Right: an UBT installed on a different support on another plane of the 243th ShAD in August 1942. The gun was of the type installed on Il-4s and Li-2s and, later, on Il-10s, with the gas recover manifold on the left of the barrel.

Photos of an Il-2 of 57th ShAP converted with the addition of a turret ring. It seems an adaptation from some turret armed with a ShKAS seen on some R-5s adapted for ground attack. The installation is larger than those seen above, and gives an angle of fire of about 270°. The curved object behind the ring should be an ammo box solidal with it.

As usual for these conversions, the installation is unprotected when the sliding hood of the pilot is closed.

(From Il-2 in action, Squadron/Signal).


This winter-camouflaged Il-2 looks to have installed an UTK-1 turret with UBT gun; it is the same turret of Il-4s and Li-2s, but without the glazing. The protruding large object is the ammo case, on the right side of the gunner. The cut for the turret is all made behind the rear part of the canopy, apparently without cutting it.

The wings are of the type built for the 23 mm guns, but the small barrels suggest that it's armed with 20 mm ShVAK guns. Four rockets rails are recognizable under each wing.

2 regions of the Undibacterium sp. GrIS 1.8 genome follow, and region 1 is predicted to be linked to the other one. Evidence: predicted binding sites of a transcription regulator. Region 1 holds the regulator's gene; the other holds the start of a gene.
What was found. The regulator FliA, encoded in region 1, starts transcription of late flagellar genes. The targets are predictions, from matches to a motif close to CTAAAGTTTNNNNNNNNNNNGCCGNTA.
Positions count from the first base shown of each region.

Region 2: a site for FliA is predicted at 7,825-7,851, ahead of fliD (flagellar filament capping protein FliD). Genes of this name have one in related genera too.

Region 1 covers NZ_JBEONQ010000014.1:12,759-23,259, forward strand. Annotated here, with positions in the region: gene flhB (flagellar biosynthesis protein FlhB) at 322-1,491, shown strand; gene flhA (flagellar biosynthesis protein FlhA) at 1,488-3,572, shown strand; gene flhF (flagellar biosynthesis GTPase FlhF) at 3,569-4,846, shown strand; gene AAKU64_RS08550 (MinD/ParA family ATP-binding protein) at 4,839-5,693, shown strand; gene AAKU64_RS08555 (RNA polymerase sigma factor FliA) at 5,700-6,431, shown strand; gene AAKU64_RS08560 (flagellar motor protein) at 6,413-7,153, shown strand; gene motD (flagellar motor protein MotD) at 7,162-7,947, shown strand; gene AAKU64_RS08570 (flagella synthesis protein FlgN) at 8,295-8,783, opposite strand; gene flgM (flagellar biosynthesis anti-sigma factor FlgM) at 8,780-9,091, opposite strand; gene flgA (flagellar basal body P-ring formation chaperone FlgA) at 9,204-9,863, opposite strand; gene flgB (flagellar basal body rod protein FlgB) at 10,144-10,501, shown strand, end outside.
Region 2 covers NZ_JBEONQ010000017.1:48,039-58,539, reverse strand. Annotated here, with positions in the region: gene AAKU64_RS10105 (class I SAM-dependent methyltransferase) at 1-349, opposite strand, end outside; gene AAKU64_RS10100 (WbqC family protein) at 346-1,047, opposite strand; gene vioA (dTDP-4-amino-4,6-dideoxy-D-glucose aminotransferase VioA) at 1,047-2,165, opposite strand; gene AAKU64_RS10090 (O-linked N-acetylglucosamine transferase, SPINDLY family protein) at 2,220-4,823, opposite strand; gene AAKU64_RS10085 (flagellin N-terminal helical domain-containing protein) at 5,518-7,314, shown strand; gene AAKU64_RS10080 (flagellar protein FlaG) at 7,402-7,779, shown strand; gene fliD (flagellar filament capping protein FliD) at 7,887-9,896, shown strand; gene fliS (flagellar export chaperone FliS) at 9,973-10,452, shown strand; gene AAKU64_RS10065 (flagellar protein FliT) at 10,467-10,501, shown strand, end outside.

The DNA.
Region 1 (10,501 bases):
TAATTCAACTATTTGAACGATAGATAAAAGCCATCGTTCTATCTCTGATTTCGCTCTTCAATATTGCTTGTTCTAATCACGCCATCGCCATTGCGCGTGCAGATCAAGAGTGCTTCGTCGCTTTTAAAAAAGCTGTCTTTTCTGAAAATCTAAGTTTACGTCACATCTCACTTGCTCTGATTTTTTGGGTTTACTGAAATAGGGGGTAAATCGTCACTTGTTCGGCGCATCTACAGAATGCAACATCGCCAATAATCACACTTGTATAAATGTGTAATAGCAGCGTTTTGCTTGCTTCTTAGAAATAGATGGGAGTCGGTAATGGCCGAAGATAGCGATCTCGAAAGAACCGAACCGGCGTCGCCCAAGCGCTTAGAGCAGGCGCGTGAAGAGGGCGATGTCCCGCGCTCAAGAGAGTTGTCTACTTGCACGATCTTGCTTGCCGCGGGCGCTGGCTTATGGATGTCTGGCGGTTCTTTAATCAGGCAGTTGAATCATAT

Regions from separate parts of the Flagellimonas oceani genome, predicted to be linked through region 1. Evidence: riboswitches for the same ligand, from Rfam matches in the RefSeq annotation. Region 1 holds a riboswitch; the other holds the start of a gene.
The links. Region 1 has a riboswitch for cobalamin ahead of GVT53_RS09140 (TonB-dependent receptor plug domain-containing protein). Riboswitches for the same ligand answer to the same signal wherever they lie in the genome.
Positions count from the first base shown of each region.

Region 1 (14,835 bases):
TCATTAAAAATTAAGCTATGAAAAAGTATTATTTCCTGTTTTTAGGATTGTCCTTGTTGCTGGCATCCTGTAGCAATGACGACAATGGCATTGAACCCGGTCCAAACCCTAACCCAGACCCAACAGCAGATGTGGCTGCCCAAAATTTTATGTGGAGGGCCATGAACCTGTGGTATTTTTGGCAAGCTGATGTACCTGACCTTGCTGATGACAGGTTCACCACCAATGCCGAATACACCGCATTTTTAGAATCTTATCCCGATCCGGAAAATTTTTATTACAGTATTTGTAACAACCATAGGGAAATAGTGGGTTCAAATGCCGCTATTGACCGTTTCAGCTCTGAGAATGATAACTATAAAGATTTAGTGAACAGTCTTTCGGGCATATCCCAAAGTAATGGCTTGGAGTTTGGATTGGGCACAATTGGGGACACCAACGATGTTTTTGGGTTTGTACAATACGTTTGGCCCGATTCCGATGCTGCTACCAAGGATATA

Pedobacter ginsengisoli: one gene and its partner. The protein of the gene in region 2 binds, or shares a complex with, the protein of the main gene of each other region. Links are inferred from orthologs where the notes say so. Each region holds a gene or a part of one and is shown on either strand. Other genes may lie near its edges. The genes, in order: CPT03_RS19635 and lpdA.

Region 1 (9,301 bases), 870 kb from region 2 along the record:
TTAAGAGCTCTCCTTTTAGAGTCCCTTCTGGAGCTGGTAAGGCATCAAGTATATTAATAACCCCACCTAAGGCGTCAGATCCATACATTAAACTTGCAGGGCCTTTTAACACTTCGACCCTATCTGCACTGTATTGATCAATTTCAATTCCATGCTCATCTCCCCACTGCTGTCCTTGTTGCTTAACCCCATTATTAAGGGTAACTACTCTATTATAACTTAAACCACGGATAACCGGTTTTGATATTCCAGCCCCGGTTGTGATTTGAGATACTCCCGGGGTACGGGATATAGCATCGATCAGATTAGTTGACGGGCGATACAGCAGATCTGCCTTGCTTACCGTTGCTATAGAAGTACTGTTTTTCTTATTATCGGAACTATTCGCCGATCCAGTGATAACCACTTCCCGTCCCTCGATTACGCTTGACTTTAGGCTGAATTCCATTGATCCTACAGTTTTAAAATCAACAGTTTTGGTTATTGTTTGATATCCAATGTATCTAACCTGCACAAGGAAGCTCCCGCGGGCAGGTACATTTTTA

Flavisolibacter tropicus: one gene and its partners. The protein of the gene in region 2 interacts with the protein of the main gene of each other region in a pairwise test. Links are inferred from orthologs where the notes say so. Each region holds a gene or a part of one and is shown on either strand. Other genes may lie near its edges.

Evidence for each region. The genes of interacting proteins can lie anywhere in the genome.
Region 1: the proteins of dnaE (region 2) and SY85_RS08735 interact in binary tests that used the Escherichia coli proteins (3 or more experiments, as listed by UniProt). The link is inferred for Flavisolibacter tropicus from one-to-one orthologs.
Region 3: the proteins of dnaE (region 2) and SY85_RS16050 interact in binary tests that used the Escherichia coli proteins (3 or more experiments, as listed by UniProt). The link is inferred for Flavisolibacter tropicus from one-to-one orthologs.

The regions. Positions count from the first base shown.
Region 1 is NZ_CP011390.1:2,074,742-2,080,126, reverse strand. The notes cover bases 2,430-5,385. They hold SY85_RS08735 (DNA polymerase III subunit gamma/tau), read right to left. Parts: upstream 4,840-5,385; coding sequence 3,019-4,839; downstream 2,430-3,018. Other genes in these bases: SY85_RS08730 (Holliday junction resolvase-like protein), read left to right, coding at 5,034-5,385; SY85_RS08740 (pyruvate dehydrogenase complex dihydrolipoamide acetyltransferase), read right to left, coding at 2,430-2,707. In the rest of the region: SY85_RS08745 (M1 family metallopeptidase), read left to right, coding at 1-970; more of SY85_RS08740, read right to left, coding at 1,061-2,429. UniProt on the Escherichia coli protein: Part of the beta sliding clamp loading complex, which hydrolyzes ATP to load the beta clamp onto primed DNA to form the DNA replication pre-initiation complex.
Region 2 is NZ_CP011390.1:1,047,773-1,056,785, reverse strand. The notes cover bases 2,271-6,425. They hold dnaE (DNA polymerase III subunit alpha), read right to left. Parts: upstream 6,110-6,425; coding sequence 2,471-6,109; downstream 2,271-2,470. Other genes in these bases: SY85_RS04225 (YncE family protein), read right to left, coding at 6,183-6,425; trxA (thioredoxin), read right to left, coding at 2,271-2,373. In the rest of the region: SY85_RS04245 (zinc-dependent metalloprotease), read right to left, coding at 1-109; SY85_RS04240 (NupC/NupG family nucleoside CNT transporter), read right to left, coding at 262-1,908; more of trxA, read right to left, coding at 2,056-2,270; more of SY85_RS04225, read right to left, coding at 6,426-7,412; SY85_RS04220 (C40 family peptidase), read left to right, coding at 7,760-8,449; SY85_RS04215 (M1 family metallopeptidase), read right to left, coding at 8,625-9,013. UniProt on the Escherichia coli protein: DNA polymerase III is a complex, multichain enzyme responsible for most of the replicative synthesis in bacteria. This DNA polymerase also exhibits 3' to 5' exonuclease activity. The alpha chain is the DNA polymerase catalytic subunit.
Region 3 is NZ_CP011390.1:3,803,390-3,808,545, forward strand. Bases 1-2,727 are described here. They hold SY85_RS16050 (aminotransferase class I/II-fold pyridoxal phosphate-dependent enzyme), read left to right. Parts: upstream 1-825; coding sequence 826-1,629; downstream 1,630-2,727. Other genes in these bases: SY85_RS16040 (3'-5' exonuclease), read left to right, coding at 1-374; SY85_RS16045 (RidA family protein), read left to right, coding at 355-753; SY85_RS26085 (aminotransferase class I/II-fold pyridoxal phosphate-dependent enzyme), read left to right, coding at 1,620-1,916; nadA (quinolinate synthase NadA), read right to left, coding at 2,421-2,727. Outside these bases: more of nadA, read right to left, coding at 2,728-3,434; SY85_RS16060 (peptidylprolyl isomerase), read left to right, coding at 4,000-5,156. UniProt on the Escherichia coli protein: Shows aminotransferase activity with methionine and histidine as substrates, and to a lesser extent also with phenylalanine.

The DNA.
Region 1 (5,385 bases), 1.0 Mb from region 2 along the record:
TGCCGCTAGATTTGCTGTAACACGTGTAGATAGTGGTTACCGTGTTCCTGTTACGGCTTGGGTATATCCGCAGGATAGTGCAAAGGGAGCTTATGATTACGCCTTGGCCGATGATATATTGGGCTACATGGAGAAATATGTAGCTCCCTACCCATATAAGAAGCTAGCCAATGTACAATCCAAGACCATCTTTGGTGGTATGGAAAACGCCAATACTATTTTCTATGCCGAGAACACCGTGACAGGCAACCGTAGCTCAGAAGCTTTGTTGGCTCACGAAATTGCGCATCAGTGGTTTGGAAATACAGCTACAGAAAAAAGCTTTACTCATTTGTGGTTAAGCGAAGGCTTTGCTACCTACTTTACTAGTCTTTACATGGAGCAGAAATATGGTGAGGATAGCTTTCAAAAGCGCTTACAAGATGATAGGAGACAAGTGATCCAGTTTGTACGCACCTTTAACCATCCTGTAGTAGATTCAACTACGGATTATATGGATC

The plane on the background looks to have the more traditional conversion with ShKAS machine gun.

Below left: a drawing of the inside of a UTK-1 turret on an Il-4. One can see:

15-the ammo box on the right side of the gunner's position

16- the belt where the gunner sits

14- the waste shells bag, under the gun

13- an enlarged detail of the flexible ammo duct.


The installation of a UTK-1 turret was experienced again in May 1943, when the two-seater Il-2 with UB installation were already in production. It's interesting to compare this conversion with the field-made one visible in the photo above.

As one can see, it's the same type of turret of Il-4s and LI-2s; the UBT gun was different from the UB installed on traditional twoseaters Il-2s, because the gas recovery manifold was aside the barrel instead of over it. One can see the large ammo box with rounded corners on the right side of the gunner's position.

This turret was installed as close as possible to the pilot's canopy, that was modified to be hinged on its right side instead of sliding rearwards; apparently, this required the suppression of the fuel tank behind the pilot.

In the photo, the radio mast appears suppressed, or perhaps replaced by the small object protruding on the rear fuselage.

Despite the good field of fire, the installation was not chosen for production, probably due to the increasing in drag and to the necessity to relocate the fuel tank.

Scans from Aviacia i Kosmonautika


Below: a color profile of the plane made for the book on Il-2 of Jason Moore. Being the camouflage unknown, it was drawn on the base of the fact that the photos seem to show a metallic rear fuselage; so the plane was converted from an early production Il-2; the painting was made on the base of the typical look of these planes after the war outbreak.